[LeWeb 2009] “If you want to be successful, swim against the stream, follow your own path.” That was Skype co-founder Niklas Zennstrom’s advice to aspiring entrepreneurs at the LeWeb conference in Paris. The serial entrepreneur, who initially gained fame and fortune with file-sharing service Kazaa, pointed out that none of the potential investors that he and co-founder Janus Friis approached wanted to put money into Skype. “The VCs in Europe felt that Skype was way too risky” and had little future, Zennstrom said. The Internet phone service became a big success, of course, and was sold to eBay in 2005 for $2.6 billion.
Too little willingness to take risk is also the reason, in Zennstrom’s opinion, that Europe has been lagging behind the U.S. in launching successful Internet companies. “VCs have not had a risk-taking mindset”, Zennstrom said, lamenting that there’s still “a stigma of failure” in Europe: those who try but do not succeed often do not get a second chance. But “you cannot have big returns without taking big risks”, Zennstrom argued. Pointing to his own failed Web-TV service Joost, Zennstrom concluded that “there is no predefined formula for success” – experiments are necessary and experiments require risk-taking.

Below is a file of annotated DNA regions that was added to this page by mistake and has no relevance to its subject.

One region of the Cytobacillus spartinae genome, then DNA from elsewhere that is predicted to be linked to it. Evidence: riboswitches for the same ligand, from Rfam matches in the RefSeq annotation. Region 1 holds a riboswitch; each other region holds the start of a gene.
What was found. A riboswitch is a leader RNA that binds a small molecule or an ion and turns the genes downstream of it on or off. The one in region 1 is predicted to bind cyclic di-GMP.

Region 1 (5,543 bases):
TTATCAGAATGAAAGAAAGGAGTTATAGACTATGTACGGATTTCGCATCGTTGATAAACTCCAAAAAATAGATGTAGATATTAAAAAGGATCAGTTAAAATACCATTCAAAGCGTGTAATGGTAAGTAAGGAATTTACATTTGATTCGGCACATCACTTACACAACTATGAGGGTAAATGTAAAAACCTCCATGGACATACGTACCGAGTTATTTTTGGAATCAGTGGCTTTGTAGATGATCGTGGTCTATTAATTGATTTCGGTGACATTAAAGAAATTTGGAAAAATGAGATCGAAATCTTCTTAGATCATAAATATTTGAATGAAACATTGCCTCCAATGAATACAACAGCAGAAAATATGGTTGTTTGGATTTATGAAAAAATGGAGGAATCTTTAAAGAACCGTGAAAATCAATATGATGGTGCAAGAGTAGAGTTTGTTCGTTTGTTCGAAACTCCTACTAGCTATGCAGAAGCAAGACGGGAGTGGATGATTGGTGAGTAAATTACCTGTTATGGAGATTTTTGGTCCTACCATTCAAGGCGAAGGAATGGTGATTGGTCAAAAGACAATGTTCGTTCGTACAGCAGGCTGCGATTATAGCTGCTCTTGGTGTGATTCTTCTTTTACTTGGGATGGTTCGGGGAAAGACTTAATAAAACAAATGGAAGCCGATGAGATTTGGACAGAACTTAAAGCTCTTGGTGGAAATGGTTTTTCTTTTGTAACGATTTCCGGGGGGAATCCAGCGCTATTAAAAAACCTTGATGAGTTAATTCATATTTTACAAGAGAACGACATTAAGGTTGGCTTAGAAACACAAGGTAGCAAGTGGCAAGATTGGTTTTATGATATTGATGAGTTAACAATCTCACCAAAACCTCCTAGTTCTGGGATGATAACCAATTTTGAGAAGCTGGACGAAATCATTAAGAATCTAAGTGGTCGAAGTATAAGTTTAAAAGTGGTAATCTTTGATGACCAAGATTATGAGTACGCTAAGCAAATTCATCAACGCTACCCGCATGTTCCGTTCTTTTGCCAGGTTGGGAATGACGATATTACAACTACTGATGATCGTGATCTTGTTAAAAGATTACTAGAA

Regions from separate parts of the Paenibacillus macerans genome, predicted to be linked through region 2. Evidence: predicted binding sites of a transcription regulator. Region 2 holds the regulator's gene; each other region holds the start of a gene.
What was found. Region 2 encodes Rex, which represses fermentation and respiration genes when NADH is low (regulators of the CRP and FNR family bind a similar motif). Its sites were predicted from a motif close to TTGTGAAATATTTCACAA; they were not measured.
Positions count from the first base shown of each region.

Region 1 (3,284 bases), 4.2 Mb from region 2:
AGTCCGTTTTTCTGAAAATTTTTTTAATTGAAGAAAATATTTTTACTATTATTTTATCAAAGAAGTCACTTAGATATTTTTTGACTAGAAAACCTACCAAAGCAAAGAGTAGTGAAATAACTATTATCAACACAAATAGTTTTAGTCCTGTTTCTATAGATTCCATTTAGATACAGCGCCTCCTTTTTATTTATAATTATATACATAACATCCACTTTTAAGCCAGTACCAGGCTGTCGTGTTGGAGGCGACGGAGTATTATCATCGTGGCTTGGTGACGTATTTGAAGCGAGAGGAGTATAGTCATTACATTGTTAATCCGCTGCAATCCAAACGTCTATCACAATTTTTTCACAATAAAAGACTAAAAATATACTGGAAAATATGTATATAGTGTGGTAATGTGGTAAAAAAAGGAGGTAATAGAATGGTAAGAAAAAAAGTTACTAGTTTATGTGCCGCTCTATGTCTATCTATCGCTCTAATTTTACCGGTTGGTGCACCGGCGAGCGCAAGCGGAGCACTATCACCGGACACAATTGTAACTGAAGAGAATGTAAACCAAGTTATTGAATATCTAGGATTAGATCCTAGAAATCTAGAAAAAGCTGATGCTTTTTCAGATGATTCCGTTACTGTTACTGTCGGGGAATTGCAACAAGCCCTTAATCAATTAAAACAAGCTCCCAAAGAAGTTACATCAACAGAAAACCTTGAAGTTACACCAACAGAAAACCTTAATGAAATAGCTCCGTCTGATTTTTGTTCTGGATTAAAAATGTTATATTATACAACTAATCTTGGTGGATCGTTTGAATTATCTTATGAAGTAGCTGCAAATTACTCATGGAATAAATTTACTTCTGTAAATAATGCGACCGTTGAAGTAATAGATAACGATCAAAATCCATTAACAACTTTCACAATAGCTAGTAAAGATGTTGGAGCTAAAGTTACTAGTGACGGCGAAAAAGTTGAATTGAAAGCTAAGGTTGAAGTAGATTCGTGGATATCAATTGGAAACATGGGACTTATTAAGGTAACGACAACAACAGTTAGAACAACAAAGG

With his own investment firm, Atomico Ventures, Zennstrom, originally from Sweden, has been putting money into a number of Web ventures, such as Last.fm, Seesmic, Xobni, and Technorati. “It’s exciting to an entrepreneur in Europe”, Zennstrom concluded. “There are lots of opportunities.”
More LeWeb coverage.
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